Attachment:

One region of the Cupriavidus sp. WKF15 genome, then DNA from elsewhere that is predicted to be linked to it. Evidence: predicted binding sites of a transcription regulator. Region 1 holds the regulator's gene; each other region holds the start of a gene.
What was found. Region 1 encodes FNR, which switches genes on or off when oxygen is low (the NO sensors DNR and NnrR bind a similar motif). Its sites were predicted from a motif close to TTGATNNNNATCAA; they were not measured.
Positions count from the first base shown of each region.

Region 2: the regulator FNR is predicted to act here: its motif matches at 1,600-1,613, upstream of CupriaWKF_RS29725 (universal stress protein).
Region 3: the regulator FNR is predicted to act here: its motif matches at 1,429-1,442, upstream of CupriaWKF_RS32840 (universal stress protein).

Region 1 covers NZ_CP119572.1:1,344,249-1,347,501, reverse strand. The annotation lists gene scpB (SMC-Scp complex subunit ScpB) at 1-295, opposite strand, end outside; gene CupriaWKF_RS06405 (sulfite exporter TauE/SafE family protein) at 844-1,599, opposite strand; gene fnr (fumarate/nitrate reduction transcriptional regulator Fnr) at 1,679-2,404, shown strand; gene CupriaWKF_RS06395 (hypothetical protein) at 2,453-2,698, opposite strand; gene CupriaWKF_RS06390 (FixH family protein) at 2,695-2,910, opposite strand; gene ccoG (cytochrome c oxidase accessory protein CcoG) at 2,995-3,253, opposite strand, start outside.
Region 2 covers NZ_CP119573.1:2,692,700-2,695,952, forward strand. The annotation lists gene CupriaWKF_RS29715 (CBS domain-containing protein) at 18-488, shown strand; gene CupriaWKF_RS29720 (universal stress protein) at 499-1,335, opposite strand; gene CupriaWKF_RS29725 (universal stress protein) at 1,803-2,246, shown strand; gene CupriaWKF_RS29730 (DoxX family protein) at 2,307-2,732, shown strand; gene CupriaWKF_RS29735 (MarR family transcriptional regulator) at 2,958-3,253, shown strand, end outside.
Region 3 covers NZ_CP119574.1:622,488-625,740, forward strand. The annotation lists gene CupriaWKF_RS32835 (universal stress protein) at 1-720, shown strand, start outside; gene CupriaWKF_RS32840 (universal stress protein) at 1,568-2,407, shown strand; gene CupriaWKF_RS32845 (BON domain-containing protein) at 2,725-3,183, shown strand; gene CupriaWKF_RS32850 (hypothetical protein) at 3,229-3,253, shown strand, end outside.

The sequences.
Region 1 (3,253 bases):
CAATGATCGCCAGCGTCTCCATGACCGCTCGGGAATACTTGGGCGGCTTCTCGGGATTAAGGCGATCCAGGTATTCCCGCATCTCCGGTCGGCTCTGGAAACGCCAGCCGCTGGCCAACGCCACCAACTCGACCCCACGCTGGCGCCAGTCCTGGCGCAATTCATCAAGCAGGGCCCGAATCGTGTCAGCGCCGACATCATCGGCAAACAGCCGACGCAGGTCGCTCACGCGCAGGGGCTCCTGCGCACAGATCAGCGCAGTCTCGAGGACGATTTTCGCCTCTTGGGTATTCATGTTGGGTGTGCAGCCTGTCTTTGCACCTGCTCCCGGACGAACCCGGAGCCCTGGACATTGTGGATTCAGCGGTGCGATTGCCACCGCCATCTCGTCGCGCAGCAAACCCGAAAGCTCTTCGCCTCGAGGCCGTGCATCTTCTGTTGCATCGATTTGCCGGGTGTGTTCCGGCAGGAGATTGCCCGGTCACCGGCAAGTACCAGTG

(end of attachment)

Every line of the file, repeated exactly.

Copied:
One region of the Cupriavidus sp. WKF15 genome, then DNA from elsewhere that is predicted to be linked to it. Evidence: predicted binding sites of a transcription regulator. Region 1 holds the regulator's gene; each other region holds the start of a gene.
What was found. Region 1 encodes FNR, which switches genes on or off when oxygen is low (the NO sensors DNR and NnrR bind a similar motif). Its sites were predicted from a motif close to TTGATNNNNATCAA; they were not measured.
Positions count from the first base shown of each region.

Region 2: the regulator FNR is predicted to act here: its motif matches at 1,600-1,613, upstream of CupriaWKF_RS29725 (universal stress protein).
Region 3: the regulator FNR is predicted to act here: its motif matches at 1,429-1,442, upstream of CupriaWKF_RS32840 (universal stress protein).

Region 1 covers NZ_CP119572.1:1,344,249-1,347,501, reverse strand. The annotation lists gene scpB (SMC-Scp complex subunit ScpB) at 1-295, opposite strand, end outside; gene CupriaWKF_RS06405 (sulfite exporter TauE/SafE family protein) at 844-1,599, opposite strand; gene fnr (fumarate/nitrate reduction transcriptional regulator Fnr) at 1,679-2,404, shown strand; gene CupriaWKF_RS06395 (hypothetical protein) at 2,453-2,698, opposite strand; gene CupriaWKF_RS06390 (FixH family protein) at 2,695-2,910, opposite strand; gene ccoG (cytochrome c oxidase accessory protein CcoG) at 2,995-3,253, opposite strand, start outside.
Region 2 covers NZ_CP119573.1:2,692,700-2,695,952, forward strand. The annotation lists gene CupriaWKF_RS29715 (CBS domain-containing protein) at 18-488, shown strand; gene CupriaWKF_RS29720 (universal stress protein) at 499-1,335, opposite strand; gene CupriaWKF_RS29725 (universal stress protein) at 1,803-2,246, shown strand; gene CupriaWKF_RS29730 (DoxX family protein) at 2,307-2,732, shown strand; gene CupriaWKF_RS29735 (MarR family transcriptional regulator) at 2,958-3,253, shown strand, end outside.
Region 3 covers NZ_CP119574.1:622,488-625,740, forward strand. The annotation lists gene CupriaWKF_RS32835 (universal stress protein) at 1-720, shown strand, start outside; gene CupriaWKF_RS32840 (universal stress protein) at 1,568-2,407, shown strand; gene CupriaWKF_RS32845 (BON domain-containing protein) at 2,725-3,183, shown strand; gene CupriaWKF_RS32850 (hypothetical protein) at 3,229-3,253, shown strand, end outside.

The sequences.
Region 1 (3,253 bases):
CAATGATCGCCAGCGTCTCCATGACCGCTCGGGAATACTTGGGCGGCTTCTCGGGATTAAGGCGATCCAGGTATTCCCGCATCTCCGGTCGGCTCTGGAAACGCCAGCCGCTGGCCAACGCCACCAACTCGACCCCACGCTGGCGCCAGTCCTGGCGCAATTCATCAAGCAGGGCCCGAATCGTGTCAGCGCCGACATCATCGGCAAACAGCCGACGCAGGTCGCTCACGCGCAGGGGCTCCTGCGCACAGATCAGCGCAGTCTCGAGGACGATTTTCGCCTCTTGGGTATTCATGTTGGGTGTGCAGCCTGTCTTTGCACCTGCTCCCGGACGAACCCGGAGCCCTGGACATTGTGGATTCAGCGGTGCGATTGCCACCGCCATCTCGTCGCGCAGCAAACCCGAAAGCTCTTCGCCTCGAGGCCGTGCATCTTCTGTTGCATCGATTTGCCGGGTGTGTTCCGGCAGGAGATTGCCCGGTCACCGGCAAGTACCAGTG